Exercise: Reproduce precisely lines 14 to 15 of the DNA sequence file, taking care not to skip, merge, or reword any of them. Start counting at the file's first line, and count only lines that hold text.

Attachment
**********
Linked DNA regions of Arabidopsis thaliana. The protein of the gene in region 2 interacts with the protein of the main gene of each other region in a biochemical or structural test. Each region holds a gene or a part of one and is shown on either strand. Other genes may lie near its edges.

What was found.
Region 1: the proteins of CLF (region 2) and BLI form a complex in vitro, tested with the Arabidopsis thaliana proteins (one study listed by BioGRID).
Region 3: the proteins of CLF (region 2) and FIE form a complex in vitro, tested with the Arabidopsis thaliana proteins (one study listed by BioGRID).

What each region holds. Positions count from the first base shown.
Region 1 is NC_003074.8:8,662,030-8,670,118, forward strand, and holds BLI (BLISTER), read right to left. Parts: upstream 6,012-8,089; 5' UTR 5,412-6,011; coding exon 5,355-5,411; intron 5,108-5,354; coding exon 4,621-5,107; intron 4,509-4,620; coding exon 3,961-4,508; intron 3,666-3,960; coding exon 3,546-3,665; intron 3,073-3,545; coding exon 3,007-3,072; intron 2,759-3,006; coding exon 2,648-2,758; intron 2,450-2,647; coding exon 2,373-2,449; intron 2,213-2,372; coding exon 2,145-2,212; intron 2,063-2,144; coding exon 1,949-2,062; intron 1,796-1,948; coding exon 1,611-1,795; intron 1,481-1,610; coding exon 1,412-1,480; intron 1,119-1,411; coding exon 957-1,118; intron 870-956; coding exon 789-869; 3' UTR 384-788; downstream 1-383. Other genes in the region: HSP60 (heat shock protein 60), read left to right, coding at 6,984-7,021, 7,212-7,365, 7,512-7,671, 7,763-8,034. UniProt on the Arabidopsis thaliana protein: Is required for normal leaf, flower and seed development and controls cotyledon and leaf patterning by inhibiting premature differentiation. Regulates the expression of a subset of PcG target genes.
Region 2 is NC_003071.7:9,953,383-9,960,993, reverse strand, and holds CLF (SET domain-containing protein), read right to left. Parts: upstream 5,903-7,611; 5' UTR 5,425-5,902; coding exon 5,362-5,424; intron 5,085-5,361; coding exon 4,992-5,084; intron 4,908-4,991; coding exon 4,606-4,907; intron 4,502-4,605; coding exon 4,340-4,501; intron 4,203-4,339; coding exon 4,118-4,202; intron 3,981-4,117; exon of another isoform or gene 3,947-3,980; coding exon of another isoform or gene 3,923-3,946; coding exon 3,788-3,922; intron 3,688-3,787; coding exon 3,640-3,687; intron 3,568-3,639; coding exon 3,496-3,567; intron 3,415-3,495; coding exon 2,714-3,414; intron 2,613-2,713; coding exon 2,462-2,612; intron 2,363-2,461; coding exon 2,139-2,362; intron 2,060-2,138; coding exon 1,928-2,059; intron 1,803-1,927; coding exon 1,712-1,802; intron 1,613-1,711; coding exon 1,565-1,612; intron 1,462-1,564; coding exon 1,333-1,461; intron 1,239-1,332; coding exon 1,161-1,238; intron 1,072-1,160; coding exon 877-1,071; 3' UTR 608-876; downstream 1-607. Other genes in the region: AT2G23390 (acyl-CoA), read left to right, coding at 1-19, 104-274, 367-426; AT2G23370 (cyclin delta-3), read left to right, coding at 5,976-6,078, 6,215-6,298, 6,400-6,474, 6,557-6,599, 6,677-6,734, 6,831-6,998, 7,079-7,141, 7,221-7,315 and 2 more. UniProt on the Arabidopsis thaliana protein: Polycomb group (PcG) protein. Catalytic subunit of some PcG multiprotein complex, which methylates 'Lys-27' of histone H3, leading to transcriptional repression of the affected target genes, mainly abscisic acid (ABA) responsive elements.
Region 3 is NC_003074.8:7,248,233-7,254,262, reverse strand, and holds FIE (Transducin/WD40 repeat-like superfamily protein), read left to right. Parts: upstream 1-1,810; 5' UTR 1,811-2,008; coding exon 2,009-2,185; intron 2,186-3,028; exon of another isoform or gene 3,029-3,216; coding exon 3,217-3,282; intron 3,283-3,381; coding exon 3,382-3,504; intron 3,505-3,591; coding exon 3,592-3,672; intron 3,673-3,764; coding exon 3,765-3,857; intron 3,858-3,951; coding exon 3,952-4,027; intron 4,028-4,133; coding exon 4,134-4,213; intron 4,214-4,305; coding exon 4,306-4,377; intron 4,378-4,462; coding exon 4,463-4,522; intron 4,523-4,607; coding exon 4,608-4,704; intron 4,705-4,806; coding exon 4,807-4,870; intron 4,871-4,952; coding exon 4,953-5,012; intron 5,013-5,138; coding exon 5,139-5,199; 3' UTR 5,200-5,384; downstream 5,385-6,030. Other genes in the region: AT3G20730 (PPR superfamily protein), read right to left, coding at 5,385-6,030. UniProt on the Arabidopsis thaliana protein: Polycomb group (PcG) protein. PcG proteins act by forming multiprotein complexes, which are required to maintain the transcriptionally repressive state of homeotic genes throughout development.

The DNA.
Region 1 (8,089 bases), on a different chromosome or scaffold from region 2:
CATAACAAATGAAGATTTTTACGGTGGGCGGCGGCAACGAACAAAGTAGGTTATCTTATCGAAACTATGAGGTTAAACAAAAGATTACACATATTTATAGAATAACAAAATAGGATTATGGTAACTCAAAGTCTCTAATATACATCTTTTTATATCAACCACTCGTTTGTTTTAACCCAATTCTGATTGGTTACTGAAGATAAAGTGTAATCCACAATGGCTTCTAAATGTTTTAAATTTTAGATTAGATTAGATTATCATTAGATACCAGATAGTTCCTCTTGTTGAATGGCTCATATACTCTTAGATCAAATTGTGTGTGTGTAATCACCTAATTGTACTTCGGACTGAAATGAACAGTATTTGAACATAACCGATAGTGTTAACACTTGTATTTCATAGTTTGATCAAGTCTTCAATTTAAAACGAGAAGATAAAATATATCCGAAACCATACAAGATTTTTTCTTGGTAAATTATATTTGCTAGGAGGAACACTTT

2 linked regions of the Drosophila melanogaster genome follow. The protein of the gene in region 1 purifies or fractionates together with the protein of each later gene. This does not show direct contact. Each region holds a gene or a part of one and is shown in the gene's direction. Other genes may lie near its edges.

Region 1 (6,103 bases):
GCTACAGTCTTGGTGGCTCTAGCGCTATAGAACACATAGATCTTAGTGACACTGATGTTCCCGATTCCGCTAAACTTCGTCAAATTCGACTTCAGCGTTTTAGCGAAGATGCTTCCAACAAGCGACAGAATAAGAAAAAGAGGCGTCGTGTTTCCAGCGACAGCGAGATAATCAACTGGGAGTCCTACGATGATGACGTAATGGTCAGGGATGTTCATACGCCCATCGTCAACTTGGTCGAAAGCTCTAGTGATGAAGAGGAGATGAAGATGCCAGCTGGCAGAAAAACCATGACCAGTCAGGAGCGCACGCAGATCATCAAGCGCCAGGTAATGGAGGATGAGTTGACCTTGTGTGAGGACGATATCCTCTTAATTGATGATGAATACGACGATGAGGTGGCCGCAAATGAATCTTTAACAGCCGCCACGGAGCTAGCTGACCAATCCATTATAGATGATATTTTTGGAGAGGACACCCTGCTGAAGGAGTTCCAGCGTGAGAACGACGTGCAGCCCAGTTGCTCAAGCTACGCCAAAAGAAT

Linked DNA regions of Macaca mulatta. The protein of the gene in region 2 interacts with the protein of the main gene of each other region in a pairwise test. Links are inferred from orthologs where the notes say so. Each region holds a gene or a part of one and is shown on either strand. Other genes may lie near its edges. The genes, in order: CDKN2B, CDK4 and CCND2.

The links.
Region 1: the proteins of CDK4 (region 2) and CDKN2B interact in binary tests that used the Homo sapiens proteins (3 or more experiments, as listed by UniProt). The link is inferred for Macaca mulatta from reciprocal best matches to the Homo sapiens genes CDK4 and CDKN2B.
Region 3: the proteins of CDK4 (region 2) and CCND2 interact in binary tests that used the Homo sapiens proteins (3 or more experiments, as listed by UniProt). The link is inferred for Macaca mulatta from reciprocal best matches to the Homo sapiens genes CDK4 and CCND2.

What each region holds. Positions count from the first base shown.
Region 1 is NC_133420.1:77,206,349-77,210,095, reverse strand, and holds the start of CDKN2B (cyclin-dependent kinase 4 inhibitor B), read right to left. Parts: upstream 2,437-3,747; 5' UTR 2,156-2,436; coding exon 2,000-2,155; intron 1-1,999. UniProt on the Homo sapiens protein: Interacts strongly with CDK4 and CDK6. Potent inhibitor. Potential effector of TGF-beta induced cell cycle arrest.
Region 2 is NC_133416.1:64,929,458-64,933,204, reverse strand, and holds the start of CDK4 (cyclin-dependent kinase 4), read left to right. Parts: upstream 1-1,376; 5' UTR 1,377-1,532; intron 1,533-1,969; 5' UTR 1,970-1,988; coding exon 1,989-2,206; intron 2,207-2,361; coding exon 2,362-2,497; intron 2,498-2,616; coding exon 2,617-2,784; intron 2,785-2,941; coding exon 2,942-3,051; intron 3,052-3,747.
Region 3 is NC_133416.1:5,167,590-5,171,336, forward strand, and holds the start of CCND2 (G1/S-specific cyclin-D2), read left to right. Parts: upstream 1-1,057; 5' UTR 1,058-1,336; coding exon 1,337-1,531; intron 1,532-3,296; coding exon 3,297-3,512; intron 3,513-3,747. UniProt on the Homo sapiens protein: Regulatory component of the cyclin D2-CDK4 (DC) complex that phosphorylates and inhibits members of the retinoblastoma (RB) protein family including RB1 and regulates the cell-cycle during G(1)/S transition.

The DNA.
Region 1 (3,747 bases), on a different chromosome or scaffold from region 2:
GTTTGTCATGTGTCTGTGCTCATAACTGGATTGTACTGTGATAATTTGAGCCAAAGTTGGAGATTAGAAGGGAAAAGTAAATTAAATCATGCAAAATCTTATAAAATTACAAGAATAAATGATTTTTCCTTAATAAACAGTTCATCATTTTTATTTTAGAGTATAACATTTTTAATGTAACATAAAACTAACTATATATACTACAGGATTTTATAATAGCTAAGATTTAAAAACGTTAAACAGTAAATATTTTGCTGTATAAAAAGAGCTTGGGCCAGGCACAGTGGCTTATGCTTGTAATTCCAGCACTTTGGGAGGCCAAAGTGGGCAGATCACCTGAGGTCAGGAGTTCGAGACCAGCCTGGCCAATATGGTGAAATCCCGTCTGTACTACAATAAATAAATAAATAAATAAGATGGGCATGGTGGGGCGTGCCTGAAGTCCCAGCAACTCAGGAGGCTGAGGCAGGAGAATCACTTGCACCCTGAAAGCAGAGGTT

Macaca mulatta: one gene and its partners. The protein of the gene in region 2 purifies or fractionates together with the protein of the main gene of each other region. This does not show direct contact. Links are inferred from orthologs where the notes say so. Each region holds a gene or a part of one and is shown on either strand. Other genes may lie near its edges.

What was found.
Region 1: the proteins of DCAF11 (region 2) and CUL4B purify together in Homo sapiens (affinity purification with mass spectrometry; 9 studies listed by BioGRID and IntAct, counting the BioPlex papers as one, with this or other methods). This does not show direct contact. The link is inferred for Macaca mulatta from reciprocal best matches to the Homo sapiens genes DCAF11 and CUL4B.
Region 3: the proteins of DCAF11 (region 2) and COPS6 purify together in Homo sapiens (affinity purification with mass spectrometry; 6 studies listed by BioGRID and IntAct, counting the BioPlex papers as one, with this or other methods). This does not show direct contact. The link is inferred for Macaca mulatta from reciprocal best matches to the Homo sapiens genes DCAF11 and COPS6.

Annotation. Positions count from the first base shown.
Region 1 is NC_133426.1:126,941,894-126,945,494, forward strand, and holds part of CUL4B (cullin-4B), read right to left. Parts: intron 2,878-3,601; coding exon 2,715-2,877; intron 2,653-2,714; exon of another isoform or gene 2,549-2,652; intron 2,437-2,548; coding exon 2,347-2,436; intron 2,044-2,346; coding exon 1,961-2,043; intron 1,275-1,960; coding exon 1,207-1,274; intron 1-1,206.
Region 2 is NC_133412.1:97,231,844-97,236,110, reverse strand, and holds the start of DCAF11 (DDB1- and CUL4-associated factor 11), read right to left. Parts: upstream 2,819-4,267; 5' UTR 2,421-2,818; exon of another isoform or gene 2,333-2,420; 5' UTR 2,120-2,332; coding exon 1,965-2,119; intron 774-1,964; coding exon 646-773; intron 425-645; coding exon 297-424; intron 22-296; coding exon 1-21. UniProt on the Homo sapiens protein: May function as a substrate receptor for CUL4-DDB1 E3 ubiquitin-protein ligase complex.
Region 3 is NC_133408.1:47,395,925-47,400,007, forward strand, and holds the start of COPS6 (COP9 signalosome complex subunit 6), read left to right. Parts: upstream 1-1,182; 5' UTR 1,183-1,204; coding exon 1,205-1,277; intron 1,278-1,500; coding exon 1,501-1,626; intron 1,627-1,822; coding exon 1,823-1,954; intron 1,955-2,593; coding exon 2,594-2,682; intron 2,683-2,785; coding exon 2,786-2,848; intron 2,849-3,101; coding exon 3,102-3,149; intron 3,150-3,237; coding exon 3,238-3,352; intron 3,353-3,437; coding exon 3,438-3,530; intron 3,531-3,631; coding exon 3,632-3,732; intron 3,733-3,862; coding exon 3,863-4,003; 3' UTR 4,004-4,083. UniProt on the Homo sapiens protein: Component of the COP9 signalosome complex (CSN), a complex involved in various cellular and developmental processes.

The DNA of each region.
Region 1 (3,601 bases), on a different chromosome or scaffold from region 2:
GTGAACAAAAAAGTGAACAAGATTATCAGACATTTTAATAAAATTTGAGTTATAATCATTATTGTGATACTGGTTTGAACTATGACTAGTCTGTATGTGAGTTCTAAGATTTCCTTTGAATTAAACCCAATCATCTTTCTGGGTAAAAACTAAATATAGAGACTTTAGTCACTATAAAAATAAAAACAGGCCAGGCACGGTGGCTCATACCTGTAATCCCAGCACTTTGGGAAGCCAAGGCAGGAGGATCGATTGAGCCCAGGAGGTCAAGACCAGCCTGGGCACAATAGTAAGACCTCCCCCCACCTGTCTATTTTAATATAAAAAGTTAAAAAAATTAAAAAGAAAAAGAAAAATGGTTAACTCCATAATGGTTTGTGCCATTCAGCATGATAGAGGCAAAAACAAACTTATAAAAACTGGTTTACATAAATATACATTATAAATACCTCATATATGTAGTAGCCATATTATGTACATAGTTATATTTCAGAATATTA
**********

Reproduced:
GCTACAGTCTTGGTGGCTCTAGCGCTATAGAACACATAGATCTTAGTGACACTGATGTTCCCGATTCCGCTAAACTTCGTCAAATTCGACTTCAGCGTTTTAGCGAAGATGCTTCCAACAAGCGACAGAATAAGAAAAAGAGGCGTCGTGTTTCCAGCGACAGCGAGATAATCAACTGGGAGTCCTACGATGATGACGTAATGGTCAGGGATGTTCATACGCCCATCGTCAACTTGGTCGAAAGCTCTAGTGATGAAGAGGAGATGAAGATGCCAGCTGGCAGAAAAACCATGACCAGTCAGGAGCGCACGCAGATCATCAAGCGCCAGGTAATGGAGGATGAGTTGACCTTGTGTGAGGACGATATCCTCTTAATTGATGATGAATACGACGATGAGGTGGCCGCAAATGAATCTTTAACAGCCGCCACGGAGCTAGCTGACCAATCCATTATAGATGATATTTTTGGAGAGGACACCCTGCTGAAGGAGTTCCAGCGTGAGAACGACGTGCAGCCCAGTTGCTCAAGCTACGCCAAAAGAAT

Linked DNA regions of Macaca mulatta. The protein of the gene in region 2 interacts with the protein of the main gene of each other region in a pairwise test. Links are inferred from orthologs where the notes say so. Each region holds a gene or a part of one and is shown on either strand. Other genes may lie near its edges. The genes, in order: CDKN2B, CDK4 and CCND2.